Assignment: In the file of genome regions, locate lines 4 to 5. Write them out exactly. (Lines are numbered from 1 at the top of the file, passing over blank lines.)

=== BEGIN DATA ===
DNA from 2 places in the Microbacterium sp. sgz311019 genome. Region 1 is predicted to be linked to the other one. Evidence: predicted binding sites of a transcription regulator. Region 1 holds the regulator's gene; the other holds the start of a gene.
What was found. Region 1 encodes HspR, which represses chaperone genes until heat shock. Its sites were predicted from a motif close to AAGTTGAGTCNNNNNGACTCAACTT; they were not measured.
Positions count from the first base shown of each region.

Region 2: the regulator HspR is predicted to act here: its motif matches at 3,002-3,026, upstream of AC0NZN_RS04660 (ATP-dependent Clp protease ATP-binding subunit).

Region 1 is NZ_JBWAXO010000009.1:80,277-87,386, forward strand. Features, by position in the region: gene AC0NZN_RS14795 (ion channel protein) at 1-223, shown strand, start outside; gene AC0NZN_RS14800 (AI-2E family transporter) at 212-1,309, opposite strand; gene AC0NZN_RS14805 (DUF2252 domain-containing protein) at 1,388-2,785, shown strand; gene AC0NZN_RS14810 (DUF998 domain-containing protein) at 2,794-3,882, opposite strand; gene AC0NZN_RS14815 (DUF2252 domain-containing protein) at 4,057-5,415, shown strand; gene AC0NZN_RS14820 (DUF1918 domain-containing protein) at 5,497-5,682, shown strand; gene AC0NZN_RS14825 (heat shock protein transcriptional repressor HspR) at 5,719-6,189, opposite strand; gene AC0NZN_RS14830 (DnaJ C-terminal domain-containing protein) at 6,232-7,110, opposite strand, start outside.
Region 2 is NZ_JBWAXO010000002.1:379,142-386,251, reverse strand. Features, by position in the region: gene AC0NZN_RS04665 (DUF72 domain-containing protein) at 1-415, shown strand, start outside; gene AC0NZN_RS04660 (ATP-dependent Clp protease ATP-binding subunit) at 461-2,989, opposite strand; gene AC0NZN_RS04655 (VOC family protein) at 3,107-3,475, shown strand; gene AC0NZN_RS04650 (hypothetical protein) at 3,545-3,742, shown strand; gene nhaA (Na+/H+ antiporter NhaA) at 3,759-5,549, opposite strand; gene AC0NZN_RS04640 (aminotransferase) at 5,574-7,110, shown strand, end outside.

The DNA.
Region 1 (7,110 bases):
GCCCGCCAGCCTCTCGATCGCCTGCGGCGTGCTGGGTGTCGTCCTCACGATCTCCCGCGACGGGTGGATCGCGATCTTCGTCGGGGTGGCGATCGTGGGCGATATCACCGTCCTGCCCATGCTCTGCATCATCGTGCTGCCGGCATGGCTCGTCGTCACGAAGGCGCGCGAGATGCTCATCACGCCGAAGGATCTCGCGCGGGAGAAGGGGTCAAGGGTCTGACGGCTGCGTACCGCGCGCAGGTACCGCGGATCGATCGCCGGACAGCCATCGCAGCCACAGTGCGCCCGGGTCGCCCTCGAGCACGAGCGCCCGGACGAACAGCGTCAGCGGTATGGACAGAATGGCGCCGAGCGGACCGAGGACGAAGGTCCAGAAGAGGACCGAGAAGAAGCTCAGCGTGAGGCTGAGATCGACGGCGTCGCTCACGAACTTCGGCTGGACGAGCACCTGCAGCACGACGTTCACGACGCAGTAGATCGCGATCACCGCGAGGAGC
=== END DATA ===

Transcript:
Region 2: the regulator HspR is predicted to act here: its motif matches at 3,002-3,026, upstream of AC0NZN_RS04660 (ATP-dependent Clp protease ATP-binding subunit).

Region 1 is NZ_JBWAXO010000009.1:80,277-87,386, forward strand. Features, by position in the region: gene AC0NZN_RS14795 (ion channel protein) at 1-223, shown strand, start outside; gene AC0NZN_RS14800 (AI-2E family transporter) at 212-1,309, opposite strand; gene AC0NZN_RS14805 (DUF2252 domain-containing protein) at 1,388-2,785, shown strand; gene AC0NZN_RS14810 (DUF998 domain-containing protein) at 2,794-3,882, opposite strand; gene AC0NZN_RS14815 (DUF2252 domain-containing protein) at 4,057-5,415, shown strand; gene AC0NZN_RS14820 (DUF1918 domain-containing protein) at 5,497-5,682, shown strand; gene AC0NZN_RS14825 (heat shock protein transcriptional repressor HspR) at 5,719-6,189, opposite strand; gene AC0NZN_RS14830 (DnaJ C-terminal domain-containing protein) at 6,232-7,110, opposite strand, start outside.